1. Many people come to church with their “Sunday Game Face.”
      2. To look at you, you would think that you have it all together.
    2. Yet, many of you have heart aches and hurts and wounds.
      1. For some, your marriages are about gone.
      2. For others your children are rebellious.
      3. You may have a sickness stealing your health.
      4. For some, there are financial pressures.
      5. For some, you’re about to lose your job.
    3. Jesus sees you as you really are.
      1. He looks past your face and sees your fear.
      2. He can look in your heart and see your hurt.
    4. When the Pharisees looked at the multitude all they saw was a crowd of people. When Jesus looked at a multitude what did He see?
      1. He saw sheep that were hurting. “…they were weary”
        1. The word, “weary” means, “to filet or to skin, mangled, ripped apart.”
        2. Everybody has hurts. Everybody has some problems.
      2. He saw sheep that were helpless “… scattered…”
        1. The word, “scattered” means, “to lie on your back unable to get up because of a mortal wound.”
        2. Jesus looked out over the crowds and he saw people who had fallen down and couldn’t get up.
        3. All around you there are people down for the count. They are lying flat on their back and they can’t move.
      3. He saw sheep that were hopeless “…sheep having no shepherd.”
        1. Do you know what a lost person is like? They are like a sheep without a shepherd.
        2. Sheep without a shepherd are not just lost, they are doomed. They are hopeless.
    5. When Jesus saw people who He knew were lost, hurting, helpless and hopeless, “…He was moved with compassion for them…”
      1. Compassion is the missing jewel in the crown of the modern-day church.
      2. We will never care for people the way that Jesus cared for people until we see people the way Jesus saw people.
    6. Illustration: On September 11, 1992 one of the most unusual parking tickets ever given by a police officer was given on Peru Street in South Central Los Angeles, California at 9:45 am. An officer approached a Cadillac that was illegally parked. There was a man sitting in the driver’s seat looking straight ahead. The officer got out his ticket book and began to issue a ticket. The driver gave no indication that he objected to that ticket. The officer finished writing and since the man’s car window was down, the officer placed the ticket on the dashboard of the car and said, “Have a good day.” The driver never said one word. The reason the man in the car didn’t say anything: he was dead, sitting there both hands on the steering wheel, staring straight ahead. (Like some of you are looking at me right now.)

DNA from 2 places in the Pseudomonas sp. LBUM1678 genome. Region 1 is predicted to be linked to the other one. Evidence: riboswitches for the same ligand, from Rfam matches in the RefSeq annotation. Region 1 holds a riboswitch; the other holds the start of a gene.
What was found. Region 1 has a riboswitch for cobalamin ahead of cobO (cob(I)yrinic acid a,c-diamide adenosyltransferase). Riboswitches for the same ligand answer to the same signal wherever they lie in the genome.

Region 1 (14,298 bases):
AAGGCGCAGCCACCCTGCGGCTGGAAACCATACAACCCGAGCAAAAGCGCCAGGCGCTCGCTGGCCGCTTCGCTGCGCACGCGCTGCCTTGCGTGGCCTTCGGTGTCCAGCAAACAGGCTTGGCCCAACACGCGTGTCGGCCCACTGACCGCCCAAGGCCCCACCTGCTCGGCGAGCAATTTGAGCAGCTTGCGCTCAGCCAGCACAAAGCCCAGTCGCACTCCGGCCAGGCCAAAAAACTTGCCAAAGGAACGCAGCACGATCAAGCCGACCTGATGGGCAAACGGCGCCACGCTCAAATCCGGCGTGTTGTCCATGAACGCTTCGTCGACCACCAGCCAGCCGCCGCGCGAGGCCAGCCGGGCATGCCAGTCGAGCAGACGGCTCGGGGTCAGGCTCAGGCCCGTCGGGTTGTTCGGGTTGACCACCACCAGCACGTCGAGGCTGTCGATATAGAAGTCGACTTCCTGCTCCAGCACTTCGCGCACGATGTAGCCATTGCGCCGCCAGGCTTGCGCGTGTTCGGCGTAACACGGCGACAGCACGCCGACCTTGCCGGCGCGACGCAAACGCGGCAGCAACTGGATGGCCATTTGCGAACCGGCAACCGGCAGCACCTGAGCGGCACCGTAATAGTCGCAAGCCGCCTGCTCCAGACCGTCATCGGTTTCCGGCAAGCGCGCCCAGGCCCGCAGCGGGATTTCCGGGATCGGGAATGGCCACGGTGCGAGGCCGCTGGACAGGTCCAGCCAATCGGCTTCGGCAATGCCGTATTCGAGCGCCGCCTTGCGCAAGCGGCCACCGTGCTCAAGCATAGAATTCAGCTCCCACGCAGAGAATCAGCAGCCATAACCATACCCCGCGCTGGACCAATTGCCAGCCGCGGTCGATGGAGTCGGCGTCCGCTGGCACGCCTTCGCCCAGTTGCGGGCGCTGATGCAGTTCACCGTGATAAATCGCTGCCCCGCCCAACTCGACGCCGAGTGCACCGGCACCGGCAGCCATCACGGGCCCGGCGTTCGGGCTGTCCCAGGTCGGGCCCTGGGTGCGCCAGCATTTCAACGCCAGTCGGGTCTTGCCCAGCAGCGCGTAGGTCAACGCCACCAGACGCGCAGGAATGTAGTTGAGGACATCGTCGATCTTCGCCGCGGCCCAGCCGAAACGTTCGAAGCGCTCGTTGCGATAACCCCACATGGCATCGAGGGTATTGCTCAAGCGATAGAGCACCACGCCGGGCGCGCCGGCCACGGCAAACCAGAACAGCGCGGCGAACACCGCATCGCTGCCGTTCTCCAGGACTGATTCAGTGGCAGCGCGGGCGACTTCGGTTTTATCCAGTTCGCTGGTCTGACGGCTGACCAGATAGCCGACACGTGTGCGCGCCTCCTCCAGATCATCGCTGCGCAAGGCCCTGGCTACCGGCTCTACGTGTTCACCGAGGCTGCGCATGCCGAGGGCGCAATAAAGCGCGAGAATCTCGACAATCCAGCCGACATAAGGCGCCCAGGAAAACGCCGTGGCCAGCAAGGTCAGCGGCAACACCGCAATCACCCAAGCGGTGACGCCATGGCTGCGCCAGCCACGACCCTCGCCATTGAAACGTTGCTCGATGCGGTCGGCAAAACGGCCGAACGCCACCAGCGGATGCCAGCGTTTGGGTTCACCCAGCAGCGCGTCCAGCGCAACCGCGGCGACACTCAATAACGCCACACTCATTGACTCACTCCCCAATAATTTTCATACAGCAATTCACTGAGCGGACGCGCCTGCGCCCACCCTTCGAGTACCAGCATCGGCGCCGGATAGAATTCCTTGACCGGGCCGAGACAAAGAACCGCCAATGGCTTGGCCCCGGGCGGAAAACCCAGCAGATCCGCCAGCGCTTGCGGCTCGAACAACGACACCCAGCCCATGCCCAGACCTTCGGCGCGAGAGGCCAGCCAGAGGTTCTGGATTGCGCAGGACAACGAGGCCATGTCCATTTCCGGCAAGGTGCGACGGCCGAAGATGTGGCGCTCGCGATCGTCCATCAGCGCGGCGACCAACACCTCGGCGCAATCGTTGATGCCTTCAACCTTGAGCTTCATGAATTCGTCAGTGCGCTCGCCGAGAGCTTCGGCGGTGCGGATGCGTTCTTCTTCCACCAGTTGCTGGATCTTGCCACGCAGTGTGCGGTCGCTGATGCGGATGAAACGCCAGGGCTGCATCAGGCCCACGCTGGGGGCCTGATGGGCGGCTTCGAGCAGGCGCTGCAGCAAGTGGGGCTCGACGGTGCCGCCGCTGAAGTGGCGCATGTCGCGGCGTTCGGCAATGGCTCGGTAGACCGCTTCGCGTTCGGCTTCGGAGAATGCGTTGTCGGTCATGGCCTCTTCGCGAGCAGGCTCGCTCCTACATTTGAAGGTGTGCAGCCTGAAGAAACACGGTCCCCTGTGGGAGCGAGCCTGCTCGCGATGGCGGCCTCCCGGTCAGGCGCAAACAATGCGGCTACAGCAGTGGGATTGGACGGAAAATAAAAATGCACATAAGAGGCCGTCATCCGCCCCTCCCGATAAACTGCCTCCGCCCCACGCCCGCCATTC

1. Here is a police officer who wrote a ticket, spoke to the man, stuck a ticket within three inches of the man’s face, walked away, and didn’t even know the man was dead.
      2. You and I walk right by people every day who are spiritually dead.
        1. We say, “Good morning. How are you doing?” and they are dead, and we have no compassion for them.
    7. The reason we don’t go out in the fields looking for hurting, hopeless, helpless people?
      1. We don’t see people as they really are.
      2. They are spiritually dead.
  4. The ministers Jesus seeks “…the harvest truly is plentiful, but the laborers are few. Therefore, pray the Lord of the harvest to send out laborers into His harvest.” (Matthew 9:37-38 NKJV)
    1. Two thousand years ago, Jesus said that the harvest truly is plentiful. What do you think it’s like now?
      1. We are approaching 8 billion people on the planet and most of them know nothing about Jesus.
      2. America is referred to now as a “post-Christian” nation.
      3. In Louisiana, is it estimated that over half of our population of 4 million people do not have a personal relationship with Christ.